Ofwat wins concession over rising water bills: Britain will seek more time to implement EU standards

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The Independent Online
OFWAT, the water industry watchdog, has won a victory in its attempt to stem rising water bills.

The Chancellor of the Exchequer, Kenneth Clarke, has said that delays are needed in implementing European legislation on sewage treatment to help people cope with the costs.

Ofwat had asked ministers to take a stance on soaring water bills. The watchdog warned that bills could rise by pounds 100 by the end of the decade because of the cost of meeting European Union requirements on water quality.

Ofwat says the Urban Waste Water Directive is a major part of that price increase, costing an estimated pounds 10bn in capital expenditure in England and Wales plus a further pounds 2.5bn in operating costs. The original estimate was pounds 2bn, which also covered Scotland.

Mr Clarke admitted yesterday that it was the Department of the Environment rather than Brussels that had underestimated the cost of the European sewage legislation.

'It is not the first piece of capital investment I've encountered where the initial estimates turn out to be wrong,' he said, admitting that the United Kingdom had been a willing signatory to the 1991 directive that set standards for sewage by 2005.

However, he suggested that all EU legislation should be 'overseen' by finance ministers meeting in parallel with other specialist ministers in charge of environment, social policy or agriculture.

'This issue is not the immediate responsibility of European finance ministers but there is a more general point. Decisions are often taken by specialist councils that can have unexpected economic consequences for member states. At a time when we are all trying to work together to create the right climate for economic growth and employment it is right that finance ministers should be able to look closer at the implications of directives,' he said.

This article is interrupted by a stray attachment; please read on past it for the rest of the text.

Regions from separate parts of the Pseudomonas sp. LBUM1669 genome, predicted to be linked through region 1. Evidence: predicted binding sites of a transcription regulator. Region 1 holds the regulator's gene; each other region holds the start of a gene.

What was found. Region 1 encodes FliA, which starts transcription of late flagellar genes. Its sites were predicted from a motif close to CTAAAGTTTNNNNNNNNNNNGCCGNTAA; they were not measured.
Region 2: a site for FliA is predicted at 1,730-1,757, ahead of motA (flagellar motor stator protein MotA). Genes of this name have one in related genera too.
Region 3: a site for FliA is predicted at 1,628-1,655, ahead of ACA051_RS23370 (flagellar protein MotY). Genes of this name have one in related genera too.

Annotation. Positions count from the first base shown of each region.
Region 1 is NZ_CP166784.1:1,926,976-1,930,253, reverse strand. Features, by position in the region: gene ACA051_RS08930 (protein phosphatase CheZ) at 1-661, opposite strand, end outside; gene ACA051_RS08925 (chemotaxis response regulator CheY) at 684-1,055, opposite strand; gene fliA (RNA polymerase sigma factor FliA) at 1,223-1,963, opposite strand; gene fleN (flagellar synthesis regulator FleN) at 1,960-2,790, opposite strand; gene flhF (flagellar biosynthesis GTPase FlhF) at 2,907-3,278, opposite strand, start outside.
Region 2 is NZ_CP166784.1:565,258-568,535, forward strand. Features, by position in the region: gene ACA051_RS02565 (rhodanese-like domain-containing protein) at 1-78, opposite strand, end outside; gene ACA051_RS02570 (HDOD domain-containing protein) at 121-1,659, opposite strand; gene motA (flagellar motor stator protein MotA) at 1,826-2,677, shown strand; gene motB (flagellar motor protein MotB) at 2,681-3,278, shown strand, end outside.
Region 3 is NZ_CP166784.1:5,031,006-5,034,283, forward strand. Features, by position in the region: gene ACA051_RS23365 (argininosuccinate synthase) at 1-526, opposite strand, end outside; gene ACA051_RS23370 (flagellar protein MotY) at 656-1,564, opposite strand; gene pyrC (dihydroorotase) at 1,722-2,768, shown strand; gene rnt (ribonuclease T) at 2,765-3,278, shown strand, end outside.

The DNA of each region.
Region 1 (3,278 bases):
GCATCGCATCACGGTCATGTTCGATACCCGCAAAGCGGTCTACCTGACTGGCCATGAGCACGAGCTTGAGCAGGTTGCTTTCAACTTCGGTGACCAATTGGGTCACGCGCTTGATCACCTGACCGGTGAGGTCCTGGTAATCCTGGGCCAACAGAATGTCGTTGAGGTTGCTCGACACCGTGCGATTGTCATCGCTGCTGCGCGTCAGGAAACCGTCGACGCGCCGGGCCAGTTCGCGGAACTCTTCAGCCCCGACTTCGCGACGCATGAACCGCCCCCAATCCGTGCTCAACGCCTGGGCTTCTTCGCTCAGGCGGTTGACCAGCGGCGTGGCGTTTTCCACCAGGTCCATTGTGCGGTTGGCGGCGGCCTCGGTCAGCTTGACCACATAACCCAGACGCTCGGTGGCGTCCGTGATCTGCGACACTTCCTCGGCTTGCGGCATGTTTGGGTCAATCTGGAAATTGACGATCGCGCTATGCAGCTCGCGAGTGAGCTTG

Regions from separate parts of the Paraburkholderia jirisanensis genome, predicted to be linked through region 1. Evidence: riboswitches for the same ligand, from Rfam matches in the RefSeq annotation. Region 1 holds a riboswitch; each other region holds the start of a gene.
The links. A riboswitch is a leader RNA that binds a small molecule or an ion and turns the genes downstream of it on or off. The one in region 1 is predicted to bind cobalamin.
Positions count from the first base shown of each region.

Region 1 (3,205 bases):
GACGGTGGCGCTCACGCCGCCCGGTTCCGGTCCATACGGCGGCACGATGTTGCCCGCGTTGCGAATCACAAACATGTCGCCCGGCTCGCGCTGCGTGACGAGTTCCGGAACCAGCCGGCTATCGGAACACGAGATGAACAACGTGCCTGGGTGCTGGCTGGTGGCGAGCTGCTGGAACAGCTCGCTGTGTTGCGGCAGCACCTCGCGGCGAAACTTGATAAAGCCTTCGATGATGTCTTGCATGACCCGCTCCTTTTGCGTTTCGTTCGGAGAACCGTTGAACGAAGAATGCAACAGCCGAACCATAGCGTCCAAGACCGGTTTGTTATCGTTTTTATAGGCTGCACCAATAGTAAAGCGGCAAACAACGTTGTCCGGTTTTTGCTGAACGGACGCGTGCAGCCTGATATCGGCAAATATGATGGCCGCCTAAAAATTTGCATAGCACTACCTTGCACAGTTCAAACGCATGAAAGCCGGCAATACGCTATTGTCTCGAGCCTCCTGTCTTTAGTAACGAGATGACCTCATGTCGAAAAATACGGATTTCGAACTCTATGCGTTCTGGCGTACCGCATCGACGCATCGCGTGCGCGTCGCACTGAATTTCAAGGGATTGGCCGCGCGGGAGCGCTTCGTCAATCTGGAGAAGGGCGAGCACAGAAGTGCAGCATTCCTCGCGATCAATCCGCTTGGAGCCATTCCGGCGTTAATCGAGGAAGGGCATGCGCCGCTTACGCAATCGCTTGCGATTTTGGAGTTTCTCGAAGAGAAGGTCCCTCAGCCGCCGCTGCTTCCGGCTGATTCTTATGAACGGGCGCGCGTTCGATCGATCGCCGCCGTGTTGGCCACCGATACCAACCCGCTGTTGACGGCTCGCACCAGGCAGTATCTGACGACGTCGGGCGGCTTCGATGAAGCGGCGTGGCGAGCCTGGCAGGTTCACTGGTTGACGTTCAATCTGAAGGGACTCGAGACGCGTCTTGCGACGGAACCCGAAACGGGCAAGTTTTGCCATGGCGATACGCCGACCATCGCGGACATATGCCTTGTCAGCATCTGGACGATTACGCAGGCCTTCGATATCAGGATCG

Mr Clarke said that the waste water legislation was 'highly desirable' in environmental terms, but that the 2005 timetable just could not be met. 'We cannot pass this charge on to consumers,' the Chancellor said.

'The Secretary of State will be looking again at the directive to see if there is any leeway,' he explained, adding, 'it would be a good test of the post-Maastricht Europe to see if there is any scope to amend or alter EU legislation.'

An Ofwat spokesman said: 'We are delighted the Government is acting in this way on behalf of consumers.'

Britain is not alone in underestimating the costs. Germany has reckoned that implementing the directive will cost Bonn the equivalent of an extra pounds 40m.

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